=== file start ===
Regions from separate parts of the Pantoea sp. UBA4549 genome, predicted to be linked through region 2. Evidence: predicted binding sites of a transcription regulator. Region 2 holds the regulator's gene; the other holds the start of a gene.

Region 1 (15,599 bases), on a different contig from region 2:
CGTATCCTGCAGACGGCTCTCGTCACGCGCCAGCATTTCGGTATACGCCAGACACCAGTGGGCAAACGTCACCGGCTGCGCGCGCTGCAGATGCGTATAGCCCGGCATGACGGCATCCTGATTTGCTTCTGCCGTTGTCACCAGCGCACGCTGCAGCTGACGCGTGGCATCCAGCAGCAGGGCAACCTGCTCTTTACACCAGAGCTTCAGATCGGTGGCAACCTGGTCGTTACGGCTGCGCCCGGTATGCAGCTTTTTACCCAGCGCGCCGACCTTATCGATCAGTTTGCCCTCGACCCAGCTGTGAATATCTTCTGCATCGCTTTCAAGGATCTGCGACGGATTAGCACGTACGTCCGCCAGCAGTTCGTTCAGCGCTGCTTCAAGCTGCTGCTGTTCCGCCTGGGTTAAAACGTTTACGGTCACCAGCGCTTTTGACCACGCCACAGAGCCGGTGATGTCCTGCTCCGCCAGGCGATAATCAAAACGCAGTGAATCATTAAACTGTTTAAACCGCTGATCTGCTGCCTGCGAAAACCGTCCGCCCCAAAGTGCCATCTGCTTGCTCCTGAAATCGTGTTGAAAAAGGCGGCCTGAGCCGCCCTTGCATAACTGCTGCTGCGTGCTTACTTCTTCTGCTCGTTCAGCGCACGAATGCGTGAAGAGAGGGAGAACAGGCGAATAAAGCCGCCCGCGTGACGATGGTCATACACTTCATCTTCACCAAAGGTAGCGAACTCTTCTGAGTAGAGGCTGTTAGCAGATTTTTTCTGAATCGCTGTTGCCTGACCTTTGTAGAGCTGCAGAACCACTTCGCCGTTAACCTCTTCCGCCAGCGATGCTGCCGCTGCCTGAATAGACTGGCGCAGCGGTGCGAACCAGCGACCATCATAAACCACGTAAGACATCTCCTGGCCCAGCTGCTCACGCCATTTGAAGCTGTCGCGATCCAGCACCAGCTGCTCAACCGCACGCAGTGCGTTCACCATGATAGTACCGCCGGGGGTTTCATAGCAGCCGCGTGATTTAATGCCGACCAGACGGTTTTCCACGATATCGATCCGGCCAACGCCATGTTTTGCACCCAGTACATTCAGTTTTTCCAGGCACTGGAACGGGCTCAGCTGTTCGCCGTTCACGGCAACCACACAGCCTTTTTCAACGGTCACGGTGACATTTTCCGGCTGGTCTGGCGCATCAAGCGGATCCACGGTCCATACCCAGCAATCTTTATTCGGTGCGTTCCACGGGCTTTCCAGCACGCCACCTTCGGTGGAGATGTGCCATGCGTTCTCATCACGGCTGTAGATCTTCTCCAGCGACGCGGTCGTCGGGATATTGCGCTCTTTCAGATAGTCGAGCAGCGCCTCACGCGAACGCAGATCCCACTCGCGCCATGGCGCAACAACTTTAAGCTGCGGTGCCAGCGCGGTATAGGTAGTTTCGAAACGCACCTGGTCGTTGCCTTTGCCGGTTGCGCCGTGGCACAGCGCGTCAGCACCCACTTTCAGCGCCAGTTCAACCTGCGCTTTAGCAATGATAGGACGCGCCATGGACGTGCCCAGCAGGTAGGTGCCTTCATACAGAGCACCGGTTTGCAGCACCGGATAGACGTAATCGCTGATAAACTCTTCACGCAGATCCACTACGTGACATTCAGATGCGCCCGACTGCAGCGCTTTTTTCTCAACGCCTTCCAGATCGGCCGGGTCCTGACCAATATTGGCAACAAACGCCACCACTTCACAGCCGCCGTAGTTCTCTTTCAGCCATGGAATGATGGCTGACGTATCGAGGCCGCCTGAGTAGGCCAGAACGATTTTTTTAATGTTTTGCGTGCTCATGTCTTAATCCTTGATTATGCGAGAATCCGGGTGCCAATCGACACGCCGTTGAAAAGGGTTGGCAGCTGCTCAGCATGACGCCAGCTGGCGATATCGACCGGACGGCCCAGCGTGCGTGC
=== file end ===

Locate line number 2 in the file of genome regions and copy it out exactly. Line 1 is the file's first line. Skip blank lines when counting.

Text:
Region 1 (15,599 bases), on a different contig from region 2: